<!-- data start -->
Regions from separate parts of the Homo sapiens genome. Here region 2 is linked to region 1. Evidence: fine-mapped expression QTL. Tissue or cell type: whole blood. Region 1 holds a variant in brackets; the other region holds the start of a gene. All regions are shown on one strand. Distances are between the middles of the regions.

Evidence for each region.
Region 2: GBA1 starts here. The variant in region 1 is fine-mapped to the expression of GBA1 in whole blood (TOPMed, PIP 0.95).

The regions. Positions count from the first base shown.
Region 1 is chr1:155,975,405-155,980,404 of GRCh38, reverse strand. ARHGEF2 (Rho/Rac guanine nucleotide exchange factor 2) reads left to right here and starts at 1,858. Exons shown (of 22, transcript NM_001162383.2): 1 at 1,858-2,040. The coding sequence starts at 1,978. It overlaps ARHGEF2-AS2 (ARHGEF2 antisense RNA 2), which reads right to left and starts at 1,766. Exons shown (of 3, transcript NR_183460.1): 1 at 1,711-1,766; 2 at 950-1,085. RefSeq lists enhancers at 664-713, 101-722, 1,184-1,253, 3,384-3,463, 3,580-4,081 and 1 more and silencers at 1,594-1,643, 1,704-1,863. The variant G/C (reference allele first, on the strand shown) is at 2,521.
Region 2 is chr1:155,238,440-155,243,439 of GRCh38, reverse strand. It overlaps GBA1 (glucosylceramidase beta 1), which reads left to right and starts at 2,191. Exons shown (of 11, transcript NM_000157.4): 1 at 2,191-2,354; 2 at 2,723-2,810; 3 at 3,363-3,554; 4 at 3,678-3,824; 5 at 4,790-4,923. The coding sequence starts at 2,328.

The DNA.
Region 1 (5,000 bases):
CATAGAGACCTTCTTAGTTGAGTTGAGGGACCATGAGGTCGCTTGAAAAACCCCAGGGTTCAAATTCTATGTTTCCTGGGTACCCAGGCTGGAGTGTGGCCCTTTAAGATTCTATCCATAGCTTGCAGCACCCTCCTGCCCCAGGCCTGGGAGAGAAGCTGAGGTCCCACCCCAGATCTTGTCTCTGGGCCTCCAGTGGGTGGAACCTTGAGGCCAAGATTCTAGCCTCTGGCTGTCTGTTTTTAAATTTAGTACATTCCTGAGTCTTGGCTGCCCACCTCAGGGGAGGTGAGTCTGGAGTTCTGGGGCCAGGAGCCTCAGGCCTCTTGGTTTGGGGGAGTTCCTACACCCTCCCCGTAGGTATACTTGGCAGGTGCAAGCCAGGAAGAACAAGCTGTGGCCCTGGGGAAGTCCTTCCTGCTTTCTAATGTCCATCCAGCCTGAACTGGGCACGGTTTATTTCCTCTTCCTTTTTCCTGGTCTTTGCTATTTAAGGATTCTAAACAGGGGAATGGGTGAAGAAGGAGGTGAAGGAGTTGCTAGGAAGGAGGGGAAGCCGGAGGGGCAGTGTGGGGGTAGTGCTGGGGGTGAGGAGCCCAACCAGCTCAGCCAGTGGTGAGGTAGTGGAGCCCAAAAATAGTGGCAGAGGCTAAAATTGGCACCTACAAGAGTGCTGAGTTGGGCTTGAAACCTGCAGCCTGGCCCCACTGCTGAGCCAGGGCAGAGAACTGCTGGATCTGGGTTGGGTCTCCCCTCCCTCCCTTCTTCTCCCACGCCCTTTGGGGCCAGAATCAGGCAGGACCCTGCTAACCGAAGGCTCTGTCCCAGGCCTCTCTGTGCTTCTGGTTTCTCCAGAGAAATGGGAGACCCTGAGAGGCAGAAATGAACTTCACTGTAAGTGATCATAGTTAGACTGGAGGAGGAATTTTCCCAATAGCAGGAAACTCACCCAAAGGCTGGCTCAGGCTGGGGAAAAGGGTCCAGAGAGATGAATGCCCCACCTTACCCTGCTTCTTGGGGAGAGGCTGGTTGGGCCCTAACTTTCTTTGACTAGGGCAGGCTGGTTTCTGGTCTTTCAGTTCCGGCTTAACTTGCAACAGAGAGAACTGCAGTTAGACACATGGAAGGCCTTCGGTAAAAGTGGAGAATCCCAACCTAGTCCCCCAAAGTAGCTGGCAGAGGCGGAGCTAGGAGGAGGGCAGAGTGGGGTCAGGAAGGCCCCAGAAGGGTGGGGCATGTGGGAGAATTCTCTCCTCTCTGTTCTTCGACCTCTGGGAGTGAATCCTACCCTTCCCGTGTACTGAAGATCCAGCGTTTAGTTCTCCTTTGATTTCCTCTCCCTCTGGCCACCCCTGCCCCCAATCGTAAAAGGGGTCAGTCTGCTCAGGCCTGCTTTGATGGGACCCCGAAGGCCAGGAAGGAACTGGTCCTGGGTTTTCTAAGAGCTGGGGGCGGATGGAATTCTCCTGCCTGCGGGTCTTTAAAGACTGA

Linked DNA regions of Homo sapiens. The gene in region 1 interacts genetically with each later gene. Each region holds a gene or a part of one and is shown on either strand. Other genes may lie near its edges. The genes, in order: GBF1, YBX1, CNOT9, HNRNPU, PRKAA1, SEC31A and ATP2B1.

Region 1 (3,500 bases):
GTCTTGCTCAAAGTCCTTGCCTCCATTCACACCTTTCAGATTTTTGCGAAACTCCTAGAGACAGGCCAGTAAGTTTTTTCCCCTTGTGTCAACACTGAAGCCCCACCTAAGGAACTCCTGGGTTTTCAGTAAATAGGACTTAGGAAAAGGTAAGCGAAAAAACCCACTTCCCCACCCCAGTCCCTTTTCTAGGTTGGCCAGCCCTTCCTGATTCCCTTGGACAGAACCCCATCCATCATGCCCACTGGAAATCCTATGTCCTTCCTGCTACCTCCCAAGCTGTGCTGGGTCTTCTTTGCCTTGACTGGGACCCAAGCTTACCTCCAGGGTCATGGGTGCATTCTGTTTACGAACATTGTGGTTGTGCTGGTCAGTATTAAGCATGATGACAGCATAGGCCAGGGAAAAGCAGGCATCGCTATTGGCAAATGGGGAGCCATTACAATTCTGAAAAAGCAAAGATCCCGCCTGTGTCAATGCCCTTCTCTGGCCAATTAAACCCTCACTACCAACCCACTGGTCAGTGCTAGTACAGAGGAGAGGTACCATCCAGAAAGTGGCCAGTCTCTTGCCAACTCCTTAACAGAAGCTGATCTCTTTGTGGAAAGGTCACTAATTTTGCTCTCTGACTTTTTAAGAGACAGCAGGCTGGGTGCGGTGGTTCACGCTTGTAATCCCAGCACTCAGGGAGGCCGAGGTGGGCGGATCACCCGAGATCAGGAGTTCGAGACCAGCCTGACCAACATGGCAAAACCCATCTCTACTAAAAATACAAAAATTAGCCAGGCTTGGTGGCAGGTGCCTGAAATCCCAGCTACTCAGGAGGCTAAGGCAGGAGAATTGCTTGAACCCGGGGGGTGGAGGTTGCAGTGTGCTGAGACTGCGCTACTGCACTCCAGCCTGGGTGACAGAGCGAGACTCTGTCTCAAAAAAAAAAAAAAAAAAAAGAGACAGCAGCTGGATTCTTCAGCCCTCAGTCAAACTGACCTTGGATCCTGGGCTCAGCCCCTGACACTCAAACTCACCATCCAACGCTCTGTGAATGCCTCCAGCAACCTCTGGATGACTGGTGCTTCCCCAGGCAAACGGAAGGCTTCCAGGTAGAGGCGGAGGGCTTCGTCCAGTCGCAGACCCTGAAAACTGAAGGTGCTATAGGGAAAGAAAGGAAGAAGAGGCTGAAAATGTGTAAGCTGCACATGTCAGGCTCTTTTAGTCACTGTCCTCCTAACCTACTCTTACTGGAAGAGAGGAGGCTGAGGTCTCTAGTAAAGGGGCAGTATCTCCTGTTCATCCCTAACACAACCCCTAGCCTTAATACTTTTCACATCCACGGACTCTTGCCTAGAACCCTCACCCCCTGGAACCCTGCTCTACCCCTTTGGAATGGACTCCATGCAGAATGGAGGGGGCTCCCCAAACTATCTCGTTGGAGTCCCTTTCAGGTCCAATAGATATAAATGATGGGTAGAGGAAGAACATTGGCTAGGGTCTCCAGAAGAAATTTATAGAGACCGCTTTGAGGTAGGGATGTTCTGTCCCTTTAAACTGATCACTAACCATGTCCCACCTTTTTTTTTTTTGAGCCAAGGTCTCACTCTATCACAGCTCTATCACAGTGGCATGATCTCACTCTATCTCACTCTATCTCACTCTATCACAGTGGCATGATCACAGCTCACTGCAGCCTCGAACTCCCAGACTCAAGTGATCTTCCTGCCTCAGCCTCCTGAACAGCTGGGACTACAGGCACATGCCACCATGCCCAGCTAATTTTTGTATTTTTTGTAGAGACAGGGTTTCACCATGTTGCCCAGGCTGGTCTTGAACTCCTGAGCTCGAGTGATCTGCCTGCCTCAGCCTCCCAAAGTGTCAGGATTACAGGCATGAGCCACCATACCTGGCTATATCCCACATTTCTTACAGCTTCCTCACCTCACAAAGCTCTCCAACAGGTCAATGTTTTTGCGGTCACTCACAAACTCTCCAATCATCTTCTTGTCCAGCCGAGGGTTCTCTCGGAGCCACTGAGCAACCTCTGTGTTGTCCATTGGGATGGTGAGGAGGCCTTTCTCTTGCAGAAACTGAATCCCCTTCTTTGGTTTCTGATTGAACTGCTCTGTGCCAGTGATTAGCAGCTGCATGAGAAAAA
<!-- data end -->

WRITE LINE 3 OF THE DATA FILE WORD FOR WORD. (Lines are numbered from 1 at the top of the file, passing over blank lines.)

Region 2: GBA1 starts here. The variant in region 1 is fine-mapped to the expression of GBA1 in whole blood (TOPMed, PIP 0.95).